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Safety and Efficacy Study of VY-AADC01 for Advanced Parkinson's Disease
Parkinson's disease (PD) is a neurodegenerative disorder involving loss of dopamine producing neurons located in the striatum. Levodopa is the primary treatment used to treat Parkinson's disease, which converts to dopamine by the enzyme (protein) Aromatic L-Amino Acid Decarboxylase (AADC). As PD progresses, the amount of AADC levels in the brain decreases, and in turn, reduces the amount of dopamine that is produced with each dose of levodopa.
The primary objective of this study is to evaluate the safety of increasing AADC levels, via gene delivery. The investigational drug, termed VY-AADC-01, will be injected directly into the striatum during a neurosurgical procedure that is performed with real-time MRI imaging to monitor delivery.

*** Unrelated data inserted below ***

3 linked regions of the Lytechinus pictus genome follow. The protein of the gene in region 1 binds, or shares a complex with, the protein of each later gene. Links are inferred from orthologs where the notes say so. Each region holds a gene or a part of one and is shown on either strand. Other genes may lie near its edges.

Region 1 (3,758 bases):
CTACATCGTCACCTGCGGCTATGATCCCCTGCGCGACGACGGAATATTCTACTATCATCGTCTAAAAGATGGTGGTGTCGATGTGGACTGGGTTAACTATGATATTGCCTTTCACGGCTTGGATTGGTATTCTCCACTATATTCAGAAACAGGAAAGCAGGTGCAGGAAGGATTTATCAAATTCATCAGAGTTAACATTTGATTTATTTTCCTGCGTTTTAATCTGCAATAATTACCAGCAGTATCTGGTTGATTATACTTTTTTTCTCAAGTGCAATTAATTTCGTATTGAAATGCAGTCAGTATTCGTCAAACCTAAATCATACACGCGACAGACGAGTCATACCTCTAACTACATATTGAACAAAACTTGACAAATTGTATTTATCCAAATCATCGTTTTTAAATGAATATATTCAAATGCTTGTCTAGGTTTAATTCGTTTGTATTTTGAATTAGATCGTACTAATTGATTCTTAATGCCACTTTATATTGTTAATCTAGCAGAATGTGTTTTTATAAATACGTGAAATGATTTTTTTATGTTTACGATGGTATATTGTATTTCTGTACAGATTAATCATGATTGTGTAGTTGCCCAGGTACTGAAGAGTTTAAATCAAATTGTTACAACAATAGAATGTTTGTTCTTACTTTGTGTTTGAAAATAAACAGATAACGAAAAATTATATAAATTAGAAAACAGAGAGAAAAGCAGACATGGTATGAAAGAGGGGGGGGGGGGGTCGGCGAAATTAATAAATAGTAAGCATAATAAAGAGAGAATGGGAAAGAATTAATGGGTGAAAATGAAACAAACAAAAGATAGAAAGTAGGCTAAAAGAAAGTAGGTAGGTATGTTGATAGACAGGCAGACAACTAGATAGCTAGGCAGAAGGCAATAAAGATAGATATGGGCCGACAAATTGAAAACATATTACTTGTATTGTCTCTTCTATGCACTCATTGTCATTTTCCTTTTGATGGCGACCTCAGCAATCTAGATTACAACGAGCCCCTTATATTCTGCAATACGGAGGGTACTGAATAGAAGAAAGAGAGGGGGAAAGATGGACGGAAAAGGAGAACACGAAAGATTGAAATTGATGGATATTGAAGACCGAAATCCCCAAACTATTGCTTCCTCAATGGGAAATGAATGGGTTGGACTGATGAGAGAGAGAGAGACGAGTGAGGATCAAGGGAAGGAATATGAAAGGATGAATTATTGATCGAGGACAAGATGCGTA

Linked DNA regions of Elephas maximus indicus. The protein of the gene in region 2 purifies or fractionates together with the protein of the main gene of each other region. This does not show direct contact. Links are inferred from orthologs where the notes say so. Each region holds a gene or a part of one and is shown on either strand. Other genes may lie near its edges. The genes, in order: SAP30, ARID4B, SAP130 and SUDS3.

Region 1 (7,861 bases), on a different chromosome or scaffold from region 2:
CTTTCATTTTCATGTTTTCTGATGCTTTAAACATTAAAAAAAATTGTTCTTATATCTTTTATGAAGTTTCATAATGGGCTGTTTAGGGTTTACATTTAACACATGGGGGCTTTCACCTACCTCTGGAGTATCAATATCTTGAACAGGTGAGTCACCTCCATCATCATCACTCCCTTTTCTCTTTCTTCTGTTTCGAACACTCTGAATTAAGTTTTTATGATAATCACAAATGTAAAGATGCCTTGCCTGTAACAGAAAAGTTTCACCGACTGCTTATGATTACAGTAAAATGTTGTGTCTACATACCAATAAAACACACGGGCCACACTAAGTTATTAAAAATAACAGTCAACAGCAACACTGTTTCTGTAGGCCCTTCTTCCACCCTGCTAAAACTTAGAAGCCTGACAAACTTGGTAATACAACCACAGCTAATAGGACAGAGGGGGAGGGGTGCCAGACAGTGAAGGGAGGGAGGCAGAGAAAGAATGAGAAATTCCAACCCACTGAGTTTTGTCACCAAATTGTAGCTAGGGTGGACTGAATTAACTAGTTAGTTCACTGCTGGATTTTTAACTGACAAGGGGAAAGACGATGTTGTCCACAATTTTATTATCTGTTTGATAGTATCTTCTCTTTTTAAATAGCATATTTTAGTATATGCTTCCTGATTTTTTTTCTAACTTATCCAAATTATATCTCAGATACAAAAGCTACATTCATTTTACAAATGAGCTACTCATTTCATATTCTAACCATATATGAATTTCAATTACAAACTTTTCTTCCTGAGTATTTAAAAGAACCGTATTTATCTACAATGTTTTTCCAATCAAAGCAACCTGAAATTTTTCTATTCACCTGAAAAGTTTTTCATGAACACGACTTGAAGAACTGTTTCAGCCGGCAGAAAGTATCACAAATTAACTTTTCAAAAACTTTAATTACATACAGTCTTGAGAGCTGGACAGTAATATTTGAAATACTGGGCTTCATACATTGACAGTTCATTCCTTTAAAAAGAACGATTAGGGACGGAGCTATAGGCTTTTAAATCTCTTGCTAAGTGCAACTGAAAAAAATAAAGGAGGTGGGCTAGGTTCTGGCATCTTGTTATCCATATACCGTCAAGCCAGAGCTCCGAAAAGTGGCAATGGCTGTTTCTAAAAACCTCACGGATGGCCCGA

Participants will continue to take their Parkinson medications, including levodopa while participating in this study.
The safety and potential clinical responses to VY-AADC-01 will be assessed by repeated clinical evaluations of Parkinson's disease, treatment review phone calls, cognitive tests, laboratory blood tests, patient reported outcomes scales, patient diaries, collection of adverse events, and neuro-imaging. Clinical evaluations will be performed over a 3 year follow-up period.
You may qualify for the study if you:
• are 40-75 years of age
• have a disease duration of ≥ 5 years, with >1 year of ongoing levodopa therapy
• have moderate to severe off time
• have no other significant cognitive, psychiatric, or medical conditions
If you are interested in learning more about the trial, or have questions, please contact:
Marin Thompson, MS, CCRP
Senior Clinical Research Coordinator